Virologist Sandro Halbe observes cell culture dishes in a research laboratory of the Institute of Virology at the Philipps University of Marburg. The novel coronavirus, which has made hundreds of people sick in China, also employs scientists from Hessen.

Arne Dedert | Getty Images

DUBAI, United Arab Emirates — The first cases of the deadly coronavirus in the Middle East have been confirmed in the United Arab Emirates, the country’s Ministry of Health and Community Protection said in a statement Wednesday.

The infected patients are four members of a family that had traveled from Wuhan, China, a city of 11 million and the epicenter of the new virus that has killed 132 people and infected more than 6,000. The vast majority of deaths and infections are in mainland China.

In its statement, the health ministry reported the family as being in a stable condition under medical observation. Health authorities in the U.S. say the fatality rate for the respiratory disease is currently between 2% and 3%.

The ministry did not specify where in the UAE the cases had appeared nor how long the family had been in the country.

“All family members are in stable condition and the situation was contained by following the most necessary precautionary measures adopted globally when dealing with infected cases,” the ministry’s statement said, adding that the situation was “not a cause for concern.” It said that it was taking “necessary measures” approved by the World Health Organization.

The UAE said last week it would screen all passengers arriving at its airports from China. Dubai International Airport (DXB) is a popular transit hub for Asia and is the world’s busiest airport in terms of passenger traffic.

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Airlines suspending flights to China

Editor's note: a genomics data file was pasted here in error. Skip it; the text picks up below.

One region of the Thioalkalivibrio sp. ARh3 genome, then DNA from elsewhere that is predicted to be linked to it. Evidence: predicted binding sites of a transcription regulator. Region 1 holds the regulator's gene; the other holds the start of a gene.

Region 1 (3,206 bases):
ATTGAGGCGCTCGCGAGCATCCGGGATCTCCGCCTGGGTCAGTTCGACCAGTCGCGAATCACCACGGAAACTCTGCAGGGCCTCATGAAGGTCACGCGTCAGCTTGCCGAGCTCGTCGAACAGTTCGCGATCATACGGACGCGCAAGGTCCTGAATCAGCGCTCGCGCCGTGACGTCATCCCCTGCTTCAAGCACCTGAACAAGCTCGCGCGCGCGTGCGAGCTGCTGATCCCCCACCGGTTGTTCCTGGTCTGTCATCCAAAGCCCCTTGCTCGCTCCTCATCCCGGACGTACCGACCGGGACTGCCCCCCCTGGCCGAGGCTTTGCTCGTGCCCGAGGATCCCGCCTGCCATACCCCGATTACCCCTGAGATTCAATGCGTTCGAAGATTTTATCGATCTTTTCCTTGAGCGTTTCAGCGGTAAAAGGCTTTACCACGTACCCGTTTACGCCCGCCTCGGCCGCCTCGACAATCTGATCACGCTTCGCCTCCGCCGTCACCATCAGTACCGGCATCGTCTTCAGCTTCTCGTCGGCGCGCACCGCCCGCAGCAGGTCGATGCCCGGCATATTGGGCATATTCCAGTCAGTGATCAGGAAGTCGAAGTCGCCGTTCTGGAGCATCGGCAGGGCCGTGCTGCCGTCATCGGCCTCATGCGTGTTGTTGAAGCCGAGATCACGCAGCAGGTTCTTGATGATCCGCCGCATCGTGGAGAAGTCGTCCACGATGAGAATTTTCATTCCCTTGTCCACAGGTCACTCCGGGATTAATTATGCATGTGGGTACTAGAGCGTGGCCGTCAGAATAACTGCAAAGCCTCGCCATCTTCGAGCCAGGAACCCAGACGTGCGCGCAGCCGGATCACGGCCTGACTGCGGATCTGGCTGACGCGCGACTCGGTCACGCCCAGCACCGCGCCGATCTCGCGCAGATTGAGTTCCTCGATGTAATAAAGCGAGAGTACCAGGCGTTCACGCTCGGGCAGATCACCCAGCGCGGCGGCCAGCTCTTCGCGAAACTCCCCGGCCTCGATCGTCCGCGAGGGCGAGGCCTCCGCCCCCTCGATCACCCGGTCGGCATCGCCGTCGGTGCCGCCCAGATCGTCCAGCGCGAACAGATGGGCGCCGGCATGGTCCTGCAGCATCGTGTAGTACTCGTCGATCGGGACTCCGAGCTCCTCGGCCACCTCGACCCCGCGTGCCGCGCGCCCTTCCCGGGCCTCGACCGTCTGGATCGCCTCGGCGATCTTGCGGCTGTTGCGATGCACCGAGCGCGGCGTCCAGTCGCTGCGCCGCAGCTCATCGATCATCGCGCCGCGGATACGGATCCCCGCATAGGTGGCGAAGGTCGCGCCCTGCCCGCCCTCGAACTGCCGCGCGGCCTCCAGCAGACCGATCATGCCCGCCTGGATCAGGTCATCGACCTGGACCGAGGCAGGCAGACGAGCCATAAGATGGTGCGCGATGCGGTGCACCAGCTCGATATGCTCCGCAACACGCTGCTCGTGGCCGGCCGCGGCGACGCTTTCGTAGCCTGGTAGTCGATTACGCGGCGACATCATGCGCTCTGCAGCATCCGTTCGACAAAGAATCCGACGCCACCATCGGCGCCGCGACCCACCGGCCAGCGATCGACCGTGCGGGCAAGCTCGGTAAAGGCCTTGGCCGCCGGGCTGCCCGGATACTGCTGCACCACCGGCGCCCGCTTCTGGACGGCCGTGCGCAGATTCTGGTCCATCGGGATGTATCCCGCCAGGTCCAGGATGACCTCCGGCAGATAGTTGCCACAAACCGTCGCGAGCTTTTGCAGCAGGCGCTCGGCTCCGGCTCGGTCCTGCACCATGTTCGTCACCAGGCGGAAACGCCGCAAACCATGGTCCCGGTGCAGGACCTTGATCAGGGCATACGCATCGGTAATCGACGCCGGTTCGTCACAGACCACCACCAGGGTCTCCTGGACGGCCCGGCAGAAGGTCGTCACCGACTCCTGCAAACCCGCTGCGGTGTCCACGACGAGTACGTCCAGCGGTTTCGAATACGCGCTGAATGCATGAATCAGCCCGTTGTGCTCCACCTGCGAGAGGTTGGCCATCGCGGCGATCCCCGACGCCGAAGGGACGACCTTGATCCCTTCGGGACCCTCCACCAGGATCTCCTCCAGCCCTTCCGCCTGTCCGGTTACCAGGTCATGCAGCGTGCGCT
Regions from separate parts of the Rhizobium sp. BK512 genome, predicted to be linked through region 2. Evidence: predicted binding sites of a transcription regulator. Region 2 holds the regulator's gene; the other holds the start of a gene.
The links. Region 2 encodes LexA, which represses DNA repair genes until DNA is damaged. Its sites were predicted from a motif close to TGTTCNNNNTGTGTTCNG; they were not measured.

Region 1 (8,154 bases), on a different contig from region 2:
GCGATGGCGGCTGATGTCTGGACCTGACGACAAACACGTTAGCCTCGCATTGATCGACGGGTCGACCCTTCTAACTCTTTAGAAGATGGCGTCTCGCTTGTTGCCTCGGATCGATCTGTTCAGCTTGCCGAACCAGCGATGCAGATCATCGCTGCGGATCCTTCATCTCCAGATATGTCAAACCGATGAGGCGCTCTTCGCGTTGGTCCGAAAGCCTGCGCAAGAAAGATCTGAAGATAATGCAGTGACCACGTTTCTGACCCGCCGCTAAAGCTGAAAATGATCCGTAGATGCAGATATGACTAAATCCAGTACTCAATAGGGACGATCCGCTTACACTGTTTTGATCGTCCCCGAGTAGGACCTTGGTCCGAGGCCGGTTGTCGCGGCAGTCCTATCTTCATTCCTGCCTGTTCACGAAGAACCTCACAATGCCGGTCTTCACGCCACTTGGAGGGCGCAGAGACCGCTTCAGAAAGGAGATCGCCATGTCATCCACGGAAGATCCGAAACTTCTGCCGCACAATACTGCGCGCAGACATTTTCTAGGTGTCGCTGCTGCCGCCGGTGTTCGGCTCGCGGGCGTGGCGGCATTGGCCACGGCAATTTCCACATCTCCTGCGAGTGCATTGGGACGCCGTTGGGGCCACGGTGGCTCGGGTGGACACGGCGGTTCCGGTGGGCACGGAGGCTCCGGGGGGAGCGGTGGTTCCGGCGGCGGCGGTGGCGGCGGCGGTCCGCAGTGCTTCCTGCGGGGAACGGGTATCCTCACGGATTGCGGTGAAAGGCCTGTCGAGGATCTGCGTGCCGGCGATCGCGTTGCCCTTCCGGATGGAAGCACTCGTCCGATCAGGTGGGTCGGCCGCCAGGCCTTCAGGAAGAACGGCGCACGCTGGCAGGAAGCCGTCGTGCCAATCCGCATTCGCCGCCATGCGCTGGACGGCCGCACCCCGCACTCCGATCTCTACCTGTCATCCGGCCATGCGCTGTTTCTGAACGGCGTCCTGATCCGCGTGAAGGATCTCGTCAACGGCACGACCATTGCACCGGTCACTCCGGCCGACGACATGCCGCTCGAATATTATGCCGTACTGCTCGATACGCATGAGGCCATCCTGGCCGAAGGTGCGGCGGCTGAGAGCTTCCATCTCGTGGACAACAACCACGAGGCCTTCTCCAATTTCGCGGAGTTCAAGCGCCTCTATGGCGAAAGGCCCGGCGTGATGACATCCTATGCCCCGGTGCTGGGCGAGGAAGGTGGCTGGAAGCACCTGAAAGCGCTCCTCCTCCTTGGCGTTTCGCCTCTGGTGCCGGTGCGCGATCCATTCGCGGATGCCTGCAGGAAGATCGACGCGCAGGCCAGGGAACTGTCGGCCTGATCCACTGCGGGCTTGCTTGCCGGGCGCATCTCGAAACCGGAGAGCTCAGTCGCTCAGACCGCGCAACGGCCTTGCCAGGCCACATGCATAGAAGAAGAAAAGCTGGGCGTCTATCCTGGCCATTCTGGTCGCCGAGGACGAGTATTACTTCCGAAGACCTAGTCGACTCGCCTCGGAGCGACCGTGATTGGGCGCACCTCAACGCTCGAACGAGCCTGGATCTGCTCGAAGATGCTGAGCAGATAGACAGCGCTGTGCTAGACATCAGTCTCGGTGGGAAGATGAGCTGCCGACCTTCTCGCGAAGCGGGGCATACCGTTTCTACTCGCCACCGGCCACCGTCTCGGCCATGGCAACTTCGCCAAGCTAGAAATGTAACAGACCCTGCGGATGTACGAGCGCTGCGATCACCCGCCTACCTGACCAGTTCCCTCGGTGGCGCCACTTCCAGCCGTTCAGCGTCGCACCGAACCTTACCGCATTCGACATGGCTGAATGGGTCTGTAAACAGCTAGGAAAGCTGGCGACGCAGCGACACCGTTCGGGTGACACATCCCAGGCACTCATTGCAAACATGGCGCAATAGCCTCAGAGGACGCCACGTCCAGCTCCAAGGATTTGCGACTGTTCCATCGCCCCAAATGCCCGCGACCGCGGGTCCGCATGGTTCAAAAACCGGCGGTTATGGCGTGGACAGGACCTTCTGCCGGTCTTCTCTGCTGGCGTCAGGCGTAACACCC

U.K. carrier British Airways on Wednesday announced it will halt all flights to and from mainland China, while other airlines including United and Air Canada have canceled select flights. The U.S. has issued a travel advisory warning for China and the Trump administration is considering suspending all China-U.S. flights. The U.S. and other countries have begun evacuating its citizens out of China.

The Centers for Disease Control and Prevention (CDC) is telling Americans to avoid all nonessential travel to China, expanding its travel warning from the city of Wuhan to the entire country as the coronavirus outbreak worsens.

Hong Kong has halted transport links to mainland China and extended school closures after declaring a virus emergency for the city over the weekend.

Chinese authorities have restricted travel for at least 17 cities in its central Hubei province, where Wuhan is located. It is an area encompassing more than 50 million people. The virus is believed to have first appeared in a Wuhan seafood market also selling wildlife including snakes and marmots. Hubei on Sunday shut down inter-city and inter-province buses in an effort to curb the outbreak.

The World Health Organization is sending a delegation of researchers and other health experts to China to help combat the coronavirus outbreak. WHO Director-General Tedros Adhanom Ghebreyesus met with Chinese President Xi Jinping in Beijing earlier Tuesday.

While the majority of confirmed coronavirus cases and deaths are in mainland China, the virus has also been identified in Japan, South Korea, Taiwan, Thailand, Vietnam, Singapore, Nepal, France, Germany, Australia, the UAE and the U.S.

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